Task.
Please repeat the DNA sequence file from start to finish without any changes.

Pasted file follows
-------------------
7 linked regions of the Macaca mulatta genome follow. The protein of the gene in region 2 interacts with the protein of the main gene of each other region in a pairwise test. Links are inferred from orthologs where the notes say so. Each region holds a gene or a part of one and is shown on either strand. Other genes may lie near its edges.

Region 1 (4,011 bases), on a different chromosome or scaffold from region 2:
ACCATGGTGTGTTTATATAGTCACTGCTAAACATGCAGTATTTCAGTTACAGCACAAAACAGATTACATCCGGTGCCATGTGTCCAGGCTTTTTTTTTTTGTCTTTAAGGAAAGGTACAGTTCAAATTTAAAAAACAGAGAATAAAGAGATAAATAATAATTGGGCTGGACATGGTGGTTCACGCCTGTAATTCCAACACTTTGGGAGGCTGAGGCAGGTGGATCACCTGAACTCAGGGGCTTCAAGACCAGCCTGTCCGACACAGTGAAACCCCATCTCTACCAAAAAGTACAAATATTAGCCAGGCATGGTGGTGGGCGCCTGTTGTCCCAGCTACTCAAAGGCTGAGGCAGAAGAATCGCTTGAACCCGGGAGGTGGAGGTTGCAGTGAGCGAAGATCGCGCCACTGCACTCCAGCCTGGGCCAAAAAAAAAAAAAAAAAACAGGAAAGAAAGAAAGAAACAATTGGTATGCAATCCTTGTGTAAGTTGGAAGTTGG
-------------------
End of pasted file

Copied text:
7 linked regions of the Macaca mulatta genome follow. The protein of the gene in region 2 interacts with the protein of the main gene of each other region in a pairwise test. Links are inferred from orthologs where the notes say so. Each region holds a gene or a part of one and is shown on either strand. Other genes may lie near its edges.

Region 1 (4,011 bases), on a different chromosome or scaffold from region 2:
ACCATGGTGTGTTTATATAGTCACTGCTAAACATGCAGTATTTCAGTTACAGCACAAAACAGATTACATCCGGTGCCATGTGTCCAGGCTTTTTTTTTTTGTCTTTAAGGAAAGGTACAGTTCAAATTTAAAAAACAGAGAATAAAGAGATAAATAATAATTGGGCTGGACATGGTGGTTCACGCCTGTAATTCCAACACTTTGGGAGGCTGAGGCAGGTGGATCACCTGAACTCAGGGGCTTCAAGACCAGCCTGTCCGACACAGTGAAACCCCATCTCTACCAAAAAGTACAAATATTAGCCAGGCATGGTGGTGGGCGCCTGTTGTCCCAGCTACTCAAAGGCTGAGGCAGAAGAATCGCTTGAACCCGGGAGGTGGAGGTTGCAGTGAGCGAAGATCGCGCCACTGCACTCCAGCCTGGGCCAAAAAAAAAAAAAAAAAACAGGAAAGAAAGAAAGAAACAATTGGTATGCAATCCTTGTGTAAGTTGGAAGTTGG